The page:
Saturday, October 8, 2016

the timeline of a life of impact

I recently read someone say that one of the reasons that we don't do the really courageous things is because we are afraid of death.  (really loose translation from a small portion of a book called The Supernatural Ways of Royalty by Bill Johnson and Kris Vallotton)

If you are a Christian, you believe, at least in your mind, that this life is not the end of your life, and hopefully that what you do in this life contributes to God's bigger picture and plan for mankind.

But each of us...especially in the United States...we want a nice house and white picket fence, 2.5 kids and dog....and to live happily ever after.

Or something like that.

Our picture of a life of success is all about us.  And not about anyone else.  Certainly, not really even for Christians, about God.  It's kind of more about God and how He makes MY life better.

And i'm not even entirely dampening all of that...God cares about people and loves people and wants good things for good thing does He withhold from them who walk uprightly (Psalm 84:11).   So if i have a point, my point is not that we're all bad for wanting to have nice things.

My mind and heart have been wrestling around with these concepts, about not being afraid of death, or not allowing an unknown fear of death to keep me from doing the things that my heart wants to do.  It's not just exactly a fear of my heart beat ceasing, but also the fear of death of my own image of my self's importance.  Many of the things we think we should do but don't do, we don't do because we're afraid of what we imagine another person or persons might say or think about us when we do it, When we do something out of the ordinary that reveals that we have passions and vulnerabilities that are outside of the accepted picture of success.

Moses wrote a psalm (did you know this?  i did not realize this).  It's Psalm 90.  I've been reading it for a couple of it's not that long, and i don't read that slow.....i just have needed to soak in it or something.  I have probably read this chapter of the Bible many times in the past - and just sort of skimmed over it.  It's honestly a little confusing.  But i read something different this time.  Moses recounts the amazingness and power and scariness of God and then He says, "teach us to number our days." And he talks about how short our lives really are.  And how when we're gone, we're really gone.  Like a blade of grass that withers and dies.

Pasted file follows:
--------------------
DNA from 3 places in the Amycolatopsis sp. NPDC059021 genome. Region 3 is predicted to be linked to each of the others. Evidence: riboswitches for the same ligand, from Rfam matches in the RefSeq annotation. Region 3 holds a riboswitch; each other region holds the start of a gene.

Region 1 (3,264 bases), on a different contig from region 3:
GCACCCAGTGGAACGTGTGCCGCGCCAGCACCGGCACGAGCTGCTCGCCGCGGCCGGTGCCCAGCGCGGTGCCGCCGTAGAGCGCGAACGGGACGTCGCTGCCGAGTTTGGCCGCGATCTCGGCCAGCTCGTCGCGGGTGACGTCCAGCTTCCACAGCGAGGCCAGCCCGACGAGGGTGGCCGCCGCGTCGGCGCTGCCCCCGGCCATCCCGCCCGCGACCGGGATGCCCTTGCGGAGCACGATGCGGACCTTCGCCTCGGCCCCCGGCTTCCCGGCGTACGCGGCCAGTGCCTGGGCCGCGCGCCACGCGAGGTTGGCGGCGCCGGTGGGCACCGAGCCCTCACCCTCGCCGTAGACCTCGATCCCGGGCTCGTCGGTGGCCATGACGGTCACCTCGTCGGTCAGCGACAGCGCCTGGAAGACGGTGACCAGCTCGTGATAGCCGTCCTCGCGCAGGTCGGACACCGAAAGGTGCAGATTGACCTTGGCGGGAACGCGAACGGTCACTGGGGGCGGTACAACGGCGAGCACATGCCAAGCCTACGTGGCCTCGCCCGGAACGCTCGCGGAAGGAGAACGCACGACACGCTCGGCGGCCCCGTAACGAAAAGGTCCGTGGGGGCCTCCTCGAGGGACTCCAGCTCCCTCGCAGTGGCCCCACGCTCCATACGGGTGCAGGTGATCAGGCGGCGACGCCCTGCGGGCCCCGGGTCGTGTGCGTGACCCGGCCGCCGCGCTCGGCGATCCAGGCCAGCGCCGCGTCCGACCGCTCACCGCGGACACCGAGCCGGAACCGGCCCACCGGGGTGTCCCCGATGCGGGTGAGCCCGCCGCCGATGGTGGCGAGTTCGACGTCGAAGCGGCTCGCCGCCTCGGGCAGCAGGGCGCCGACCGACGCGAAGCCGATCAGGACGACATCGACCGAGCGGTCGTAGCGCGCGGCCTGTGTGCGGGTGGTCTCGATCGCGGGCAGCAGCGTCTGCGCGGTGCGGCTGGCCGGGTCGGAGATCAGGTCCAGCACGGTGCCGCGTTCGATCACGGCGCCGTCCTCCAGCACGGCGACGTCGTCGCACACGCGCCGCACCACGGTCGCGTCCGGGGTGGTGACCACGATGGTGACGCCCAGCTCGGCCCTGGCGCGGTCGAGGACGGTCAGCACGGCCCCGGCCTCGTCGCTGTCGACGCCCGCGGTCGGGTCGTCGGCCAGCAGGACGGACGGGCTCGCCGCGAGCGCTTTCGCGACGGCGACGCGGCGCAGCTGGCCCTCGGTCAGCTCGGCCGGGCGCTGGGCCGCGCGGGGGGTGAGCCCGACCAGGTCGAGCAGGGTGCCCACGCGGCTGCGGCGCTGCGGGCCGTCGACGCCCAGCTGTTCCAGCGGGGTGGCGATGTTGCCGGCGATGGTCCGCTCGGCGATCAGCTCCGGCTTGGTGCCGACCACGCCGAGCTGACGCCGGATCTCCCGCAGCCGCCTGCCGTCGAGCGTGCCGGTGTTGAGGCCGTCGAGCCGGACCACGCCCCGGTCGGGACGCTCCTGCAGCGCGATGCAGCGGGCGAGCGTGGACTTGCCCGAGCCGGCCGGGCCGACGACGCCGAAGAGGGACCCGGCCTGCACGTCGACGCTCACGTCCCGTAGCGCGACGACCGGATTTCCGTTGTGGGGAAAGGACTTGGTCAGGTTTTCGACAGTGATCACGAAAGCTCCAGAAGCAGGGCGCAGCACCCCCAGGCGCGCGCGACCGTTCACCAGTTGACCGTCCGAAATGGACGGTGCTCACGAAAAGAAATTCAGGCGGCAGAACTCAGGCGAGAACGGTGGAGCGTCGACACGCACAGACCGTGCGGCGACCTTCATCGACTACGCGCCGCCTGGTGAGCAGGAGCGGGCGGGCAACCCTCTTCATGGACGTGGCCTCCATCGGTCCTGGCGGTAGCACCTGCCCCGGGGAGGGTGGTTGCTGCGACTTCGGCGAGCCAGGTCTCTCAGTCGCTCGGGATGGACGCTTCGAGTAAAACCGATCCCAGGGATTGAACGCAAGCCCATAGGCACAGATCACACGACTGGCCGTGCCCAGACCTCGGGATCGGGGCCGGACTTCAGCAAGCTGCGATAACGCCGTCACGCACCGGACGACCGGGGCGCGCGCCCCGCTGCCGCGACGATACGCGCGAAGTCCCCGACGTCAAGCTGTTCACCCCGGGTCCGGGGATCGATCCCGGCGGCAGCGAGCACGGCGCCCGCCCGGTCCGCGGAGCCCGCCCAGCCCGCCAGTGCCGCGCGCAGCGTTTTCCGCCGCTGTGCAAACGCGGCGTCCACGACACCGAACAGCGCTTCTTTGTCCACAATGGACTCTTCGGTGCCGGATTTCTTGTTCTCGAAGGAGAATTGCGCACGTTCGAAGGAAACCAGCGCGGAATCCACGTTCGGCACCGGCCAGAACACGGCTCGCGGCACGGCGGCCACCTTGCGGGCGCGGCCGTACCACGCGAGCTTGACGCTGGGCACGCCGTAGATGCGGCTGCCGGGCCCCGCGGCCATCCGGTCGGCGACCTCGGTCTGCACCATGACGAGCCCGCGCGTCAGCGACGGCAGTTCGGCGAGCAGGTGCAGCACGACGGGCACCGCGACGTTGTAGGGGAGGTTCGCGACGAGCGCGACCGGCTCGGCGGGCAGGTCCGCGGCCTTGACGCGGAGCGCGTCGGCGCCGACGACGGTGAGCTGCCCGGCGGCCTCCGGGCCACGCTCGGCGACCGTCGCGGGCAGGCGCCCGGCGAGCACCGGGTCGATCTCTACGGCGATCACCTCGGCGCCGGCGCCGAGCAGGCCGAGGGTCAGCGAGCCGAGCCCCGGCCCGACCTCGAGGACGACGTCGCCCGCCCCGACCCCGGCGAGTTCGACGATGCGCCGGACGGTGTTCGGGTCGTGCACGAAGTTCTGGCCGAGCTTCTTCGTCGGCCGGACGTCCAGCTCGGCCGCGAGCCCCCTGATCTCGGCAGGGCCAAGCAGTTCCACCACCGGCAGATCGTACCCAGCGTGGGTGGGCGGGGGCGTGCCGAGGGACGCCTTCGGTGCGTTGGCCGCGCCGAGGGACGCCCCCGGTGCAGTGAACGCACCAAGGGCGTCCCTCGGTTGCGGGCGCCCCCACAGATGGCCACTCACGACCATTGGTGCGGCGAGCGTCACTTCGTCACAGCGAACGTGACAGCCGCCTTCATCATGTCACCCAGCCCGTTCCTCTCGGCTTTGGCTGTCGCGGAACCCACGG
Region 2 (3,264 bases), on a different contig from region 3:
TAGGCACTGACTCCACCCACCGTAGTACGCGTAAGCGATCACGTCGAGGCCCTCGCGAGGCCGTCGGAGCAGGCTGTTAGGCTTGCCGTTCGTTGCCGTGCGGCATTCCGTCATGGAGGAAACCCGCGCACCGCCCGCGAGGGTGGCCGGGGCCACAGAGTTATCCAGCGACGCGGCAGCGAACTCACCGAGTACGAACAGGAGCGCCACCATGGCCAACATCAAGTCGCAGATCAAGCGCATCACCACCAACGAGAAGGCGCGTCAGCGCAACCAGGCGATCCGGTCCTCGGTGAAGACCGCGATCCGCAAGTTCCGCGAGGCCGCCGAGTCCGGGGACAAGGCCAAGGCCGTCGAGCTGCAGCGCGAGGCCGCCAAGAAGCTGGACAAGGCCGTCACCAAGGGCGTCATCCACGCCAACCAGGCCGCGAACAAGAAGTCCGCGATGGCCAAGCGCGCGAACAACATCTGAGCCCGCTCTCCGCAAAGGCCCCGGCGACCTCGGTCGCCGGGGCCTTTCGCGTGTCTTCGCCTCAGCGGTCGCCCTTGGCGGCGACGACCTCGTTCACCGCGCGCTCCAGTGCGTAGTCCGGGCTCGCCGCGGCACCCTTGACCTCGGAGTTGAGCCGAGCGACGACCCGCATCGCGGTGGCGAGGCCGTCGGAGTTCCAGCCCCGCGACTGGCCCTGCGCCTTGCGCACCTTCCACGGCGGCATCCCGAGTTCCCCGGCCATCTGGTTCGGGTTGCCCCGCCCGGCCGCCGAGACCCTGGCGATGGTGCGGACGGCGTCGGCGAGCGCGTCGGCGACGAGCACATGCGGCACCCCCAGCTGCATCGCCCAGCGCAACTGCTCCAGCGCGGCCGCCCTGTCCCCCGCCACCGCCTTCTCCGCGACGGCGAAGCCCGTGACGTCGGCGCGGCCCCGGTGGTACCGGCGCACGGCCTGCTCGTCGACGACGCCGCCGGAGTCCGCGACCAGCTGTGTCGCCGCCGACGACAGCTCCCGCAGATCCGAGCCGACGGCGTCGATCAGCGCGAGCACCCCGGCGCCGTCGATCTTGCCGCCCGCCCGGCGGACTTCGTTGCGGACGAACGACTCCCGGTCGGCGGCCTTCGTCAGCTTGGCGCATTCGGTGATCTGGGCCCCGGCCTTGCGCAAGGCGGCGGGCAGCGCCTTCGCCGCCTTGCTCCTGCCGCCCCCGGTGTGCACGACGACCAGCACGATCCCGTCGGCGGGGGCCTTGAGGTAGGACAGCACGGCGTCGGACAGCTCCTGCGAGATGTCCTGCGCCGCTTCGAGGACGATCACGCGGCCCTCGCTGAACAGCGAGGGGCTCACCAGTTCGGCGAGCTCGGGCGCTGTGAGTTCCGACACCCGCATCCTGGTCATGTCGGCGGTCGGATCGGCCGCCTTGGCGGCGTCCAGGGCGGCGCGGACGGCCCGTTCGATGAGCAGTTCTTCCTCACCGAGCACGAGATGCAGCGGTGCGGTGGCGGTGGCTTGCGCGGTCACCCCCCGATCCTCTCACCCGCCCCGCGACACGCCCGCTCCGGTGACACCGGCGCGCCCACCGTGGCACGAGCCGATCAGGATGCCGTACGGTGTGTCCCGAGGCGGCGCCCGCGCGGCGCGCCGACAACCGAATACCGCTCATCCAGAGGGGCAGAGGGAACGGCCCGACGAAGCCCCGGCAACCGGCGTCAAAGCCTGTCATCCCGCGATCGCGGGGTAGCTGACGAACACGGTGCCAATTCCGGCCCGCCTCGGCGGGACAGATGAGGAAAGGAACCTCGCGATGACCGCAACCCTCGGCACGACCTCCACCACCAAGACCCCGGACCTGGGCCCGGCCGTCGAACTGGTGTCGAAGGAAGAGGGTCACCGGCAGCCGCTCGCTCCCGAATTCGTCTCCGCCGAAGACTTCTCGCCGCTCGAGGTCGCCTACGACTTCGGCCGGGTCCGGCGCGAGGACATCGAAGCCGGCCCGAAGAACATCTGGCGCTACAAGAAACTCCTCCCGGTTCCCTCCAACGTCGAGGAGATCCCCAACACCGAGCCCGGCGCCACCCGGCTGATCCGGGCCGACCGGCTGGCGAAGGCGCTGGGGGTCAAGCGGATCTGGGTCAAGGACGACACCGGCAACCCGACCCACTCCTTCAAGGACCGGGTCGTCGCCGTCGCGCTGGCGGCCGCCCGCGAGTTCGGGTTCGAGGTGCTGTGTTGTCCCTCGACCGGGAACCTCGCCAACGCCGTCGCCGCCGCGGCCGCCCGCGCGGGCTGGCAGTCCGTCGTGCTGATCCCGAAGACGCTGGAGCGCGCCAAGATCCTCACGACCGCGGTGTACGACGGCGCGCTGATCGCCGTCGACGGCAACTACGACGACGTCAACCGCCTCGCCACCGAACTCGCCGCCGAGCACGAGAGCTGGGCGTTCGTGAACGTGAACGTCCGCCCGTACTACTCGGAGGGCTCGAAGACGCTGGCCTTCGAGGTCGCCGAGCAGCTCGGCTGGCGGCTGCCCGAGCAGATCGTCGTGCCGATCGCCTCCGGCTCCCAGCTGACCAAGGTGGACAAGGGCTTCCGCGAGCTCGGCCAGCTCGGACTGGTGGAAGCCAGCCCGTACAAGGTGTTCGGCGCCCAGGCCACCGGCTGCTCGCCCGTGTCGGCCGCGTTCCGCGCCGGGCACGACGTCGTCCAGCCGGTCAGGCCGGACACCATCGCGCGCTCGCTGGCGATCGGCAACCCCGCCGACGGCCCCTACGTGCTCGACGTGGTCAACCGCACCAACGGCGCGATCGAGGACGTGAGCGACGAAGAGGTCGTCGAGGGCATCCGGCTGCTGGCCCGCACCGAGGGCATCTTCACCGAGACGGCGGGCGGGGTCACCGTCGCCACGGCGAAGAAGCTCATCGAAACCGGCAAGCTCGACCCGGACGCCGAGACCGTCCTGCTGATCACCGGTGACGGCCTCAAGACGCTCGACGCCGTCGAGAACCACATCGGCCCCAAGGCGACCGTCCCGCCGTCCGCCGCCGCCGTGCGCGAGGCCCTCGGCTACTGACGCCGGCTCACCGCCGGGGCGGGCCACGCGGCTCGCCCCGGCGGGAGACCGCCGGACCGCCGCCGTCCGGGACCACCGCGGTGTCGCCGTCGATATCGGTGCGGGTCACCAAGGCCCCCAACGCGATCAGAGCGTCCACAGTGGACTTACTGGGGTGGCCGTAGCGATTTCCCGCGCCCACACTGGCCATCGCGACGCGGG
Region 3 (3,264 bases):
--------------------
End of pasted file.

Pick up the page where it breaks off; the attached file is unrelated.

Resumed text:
Now this sounds depressing, right?  But i don't think it is.

Think about this.  Moses spent the first 40 years of his life being someone he wasn't and then running away from Pharoah.  He spent the second 40 years of his life watching sheep.  He didn't lead the Israelites out of Egypt until he was EIGHTY.  And that's the beginning of the only part of Moses' life that most people take any notice of.

What i'm thinking is that maybe when Moses was 80-something, and he was in the middle of the desert with a million recently freed slaves, he started to see the importance of a non-normal life, given over to God.  And he started to see that a life that counts for God is not about the 40 or 80 or 90 years that one person might be on this earth.  It is about the contribution of one's life to the plan of God and the lives that will come after.

The ironic other side of this lesson i am learning or trying to learn is that He's not interested in our age as much as we are.

Looking at a few important life timelines...

Paul, the Apostle - finally stopped persecuting Christians when he was roughly 34 years old.  And in my mind i think that he just started being the Apostle Paul after that.  But he didn't.  It was 15-17 more years before he really started rockin' things.  All of those letters we call the Epistles that we read and take instruction and encouragement from...he didn't get started writing those until he was almost 50, and he didn't really get to writing until he was in his 60s, i.e., right before he gave his life for telling people about Jesus.

Moses - he only started to catch on at age 40....he got started rocking things at age 80....and followed God for 40 more years.